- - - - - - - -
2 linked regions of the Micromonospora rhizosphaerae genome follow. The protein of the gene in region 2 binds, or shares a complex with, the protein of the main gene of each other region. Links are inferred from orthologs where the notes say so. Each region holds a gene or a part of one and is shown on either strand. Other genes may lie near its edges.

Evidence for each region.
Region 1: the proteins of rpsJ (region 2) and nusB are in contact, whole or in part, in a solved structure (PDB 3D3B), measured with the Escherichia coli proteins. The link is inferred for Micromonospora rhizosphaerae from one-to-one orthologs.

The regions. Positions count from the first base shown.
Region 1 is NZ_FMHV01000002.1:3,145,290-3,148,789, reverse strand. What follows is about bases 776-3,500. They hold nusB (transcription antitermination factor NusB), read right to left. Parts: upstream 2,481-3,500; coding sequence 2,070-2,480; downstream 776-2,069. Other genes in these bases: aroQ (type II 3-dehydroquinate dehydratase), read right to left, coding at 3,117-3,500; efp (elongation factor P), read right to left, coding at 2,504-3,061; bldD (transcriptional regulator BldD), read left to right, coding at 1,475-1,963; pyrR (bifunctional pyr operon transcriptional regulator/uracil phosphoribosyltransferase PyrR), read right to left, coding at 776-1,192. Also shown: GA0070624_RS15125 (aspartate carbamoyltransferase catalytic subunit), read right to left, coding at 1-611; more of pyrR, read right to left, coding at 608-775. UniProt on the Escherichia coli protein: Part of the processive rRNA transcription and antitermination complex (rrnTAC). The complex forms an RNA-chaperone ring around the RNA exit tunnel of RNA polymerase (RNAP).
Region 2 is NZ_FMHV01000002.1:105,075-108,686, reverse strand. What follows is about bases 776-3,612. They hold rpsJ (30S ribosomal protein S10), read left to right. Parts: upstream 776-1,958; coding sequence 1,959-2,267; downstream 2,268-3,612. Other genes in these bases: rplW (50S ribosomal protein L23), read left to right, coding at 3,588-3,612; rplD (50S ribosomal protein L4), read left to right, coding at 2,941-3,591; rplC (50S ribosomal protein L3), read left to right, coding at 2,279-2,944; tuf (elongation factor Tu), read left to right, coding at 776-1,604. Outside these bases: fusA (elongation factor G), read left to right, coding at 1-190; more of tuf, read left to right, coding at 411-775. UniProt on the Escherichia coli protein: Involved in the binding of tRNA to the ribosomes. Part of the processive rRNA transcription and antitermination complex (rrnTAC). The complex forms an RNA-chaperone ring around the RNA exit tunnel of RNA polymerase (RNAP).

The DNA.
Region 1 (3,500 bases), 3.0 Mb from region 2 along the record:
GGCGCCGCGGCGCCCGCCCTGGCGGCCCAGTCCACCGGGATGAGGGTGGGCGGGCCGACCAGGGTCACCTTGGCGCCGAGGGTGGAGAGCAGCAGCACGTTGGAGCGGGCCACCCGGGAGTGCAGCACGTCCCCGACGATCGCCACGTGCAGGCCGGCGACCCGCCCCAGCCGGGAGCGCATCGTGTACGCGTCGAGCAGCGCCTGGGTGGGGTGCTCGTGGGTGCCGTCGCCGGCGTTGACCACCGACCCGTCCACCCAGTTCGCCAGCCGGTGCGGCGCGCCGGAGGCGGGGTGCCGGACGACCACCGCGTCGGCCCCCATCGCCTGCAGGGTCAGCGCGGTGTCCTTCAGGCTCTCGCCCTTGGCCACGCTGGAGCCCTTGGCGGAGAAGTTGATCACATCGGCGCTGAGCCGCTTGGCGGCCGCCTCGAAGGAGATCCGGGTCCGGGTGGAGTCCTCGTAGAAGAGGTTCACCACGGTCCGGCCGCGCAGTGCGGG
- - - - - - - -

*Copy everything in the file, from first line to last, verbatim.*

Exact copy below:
2 linked regions of the Micromonospora rhizosphaerae genome follow. The protein of the gene in region 2 binds, or shares a complex with, the protein of the main gene of each other region. Links are inferred from orthologs where the notes say so. Each region holds a gene or a part of one and is shown on either strand. Other genes may lie near its edges.

Evidence for each region.
Region 1: the proteins of rpsJ (region 2) and nusB are in contact, whole or in part, in a solved structure (PDB 3D3B), measured with the Escherichia coli proteins. The link is inferred for Micromonospora rhizosphaerae from one-to-one orthologs.

The regions. Positions count from the first base shown.
Region 1 is NZ_FMHV01000002.1:3,145,290-3,148,789, reverse strand. What follows is about bases 776-3,500. They hold nusB (transcription antitermination factor NusB), read right to left. Parts: upstream 2,481-3,500; coding sequence 2,070-2,480; downstream 776-2,069. Other genes in these bases: aroQ (type II 3-dehydroquinate dehydratase), read right to left, coding at 3,117-3,500; efp (elongation factor P), read right to left, coding at 2,504-3,061; bldD (transcriptional regulator BldD), read left to right, coding at 1,475-1,963; pyrR (bifunctional pyr operon transcriptional regulator/uracil phosphoribosyltransferase PyrR), read right to left, coding at 776-1,192. Also shown: GA0070624_RS15125 (aspartate carbamoyltransferase catalytic subunit), read right to left, coding at 1-611; more of pyrR, read right to left, coding at 608-775. UniProt on the Escherichia coli protein: Part of the processive rRNA transcription and antitermination complex (rrnTAC). The complex forms an RNA-chaperone ring around the RNA exit tunnel of RNA polymerase (RNAP).
Region 2 is NZ_FMHV01000002.1:105,075-108,686, reverse strand. What follows is about bases 776-3,612. They hold rpsJ (30S ribosomal protein S10), read left to right. Parts: upstream 776-1,958; coding sequence 1,959-2,267; downstream 2,268-3,612. Other genes in these bases: rplW (50S ribosomal protein L23), read left to right, coding at 3,588-3,612; rplD (50S ribosomal protein L4), read left to right, coding at 2,941-3,591; rplC (50S ribosomal protein L3), read left to right, coding at 2,279-2,944; tuf (elongation factor Tu), read left to right, coding at 776-1,604. Outside these bases: fusA (elongation factor G), read left to right, coding at 1-190; more of tuf, read left to right, coding at 411-775. UniProt on the Escherichia coli protein: Involved in the binding of tRNA to the ribosomes. Part of the processive rRNA transcription and antitermination complex (rrnTAC). The complex forms an RNA-chaperone ring around the RNA exit tunnel of RNA polymerase (RNAP).

The DNA.
Region 1 (3,500 bases), 3.0 Mb from region 2 along the record:
GGCGCCGCGGCGCCCGCCCTGGCGGCCCAGTCCACCGGGATGAGGGTGGGCGGGCCGACCAGGGTCACCTTGGCGCCGAGGGTGGAGAGCAGCAGCACGTTGGAGCGGGCCACCCGGGAGTGCAGCACGTCCCCGACGATCGCCACGTGCAGGCCGGCGACCCGCCCCAGCCGGGAGCGCATCGTGTACGCGTCGAGCAGCGCCTGGGTGGGGTGCTCGTGGGTGCCGTCGCCGGCGTTGACCACCGACCCGTCCACCCAGTTCGCCAGCCGGTGCGGCGCGCCGGAGGCGGGGTGCCGGACGACCACCGCGTCGGCCCCCATCGCCTGCAGGGTCAGCGCGGTGTCCTTCAGGCTCTCGCCCTTGGCCACGCTGGAGCCCTTGGCGGAGAAGTTGATCACATCGGCGCTGAGCCGCTTGGCGGCCGCCTCGAAGGAGATCCGGGTCCGGGTGGAGTCCTCGTAGAAGAGGTTCACCACGGTCCGGCCGCGCAGTGCGGG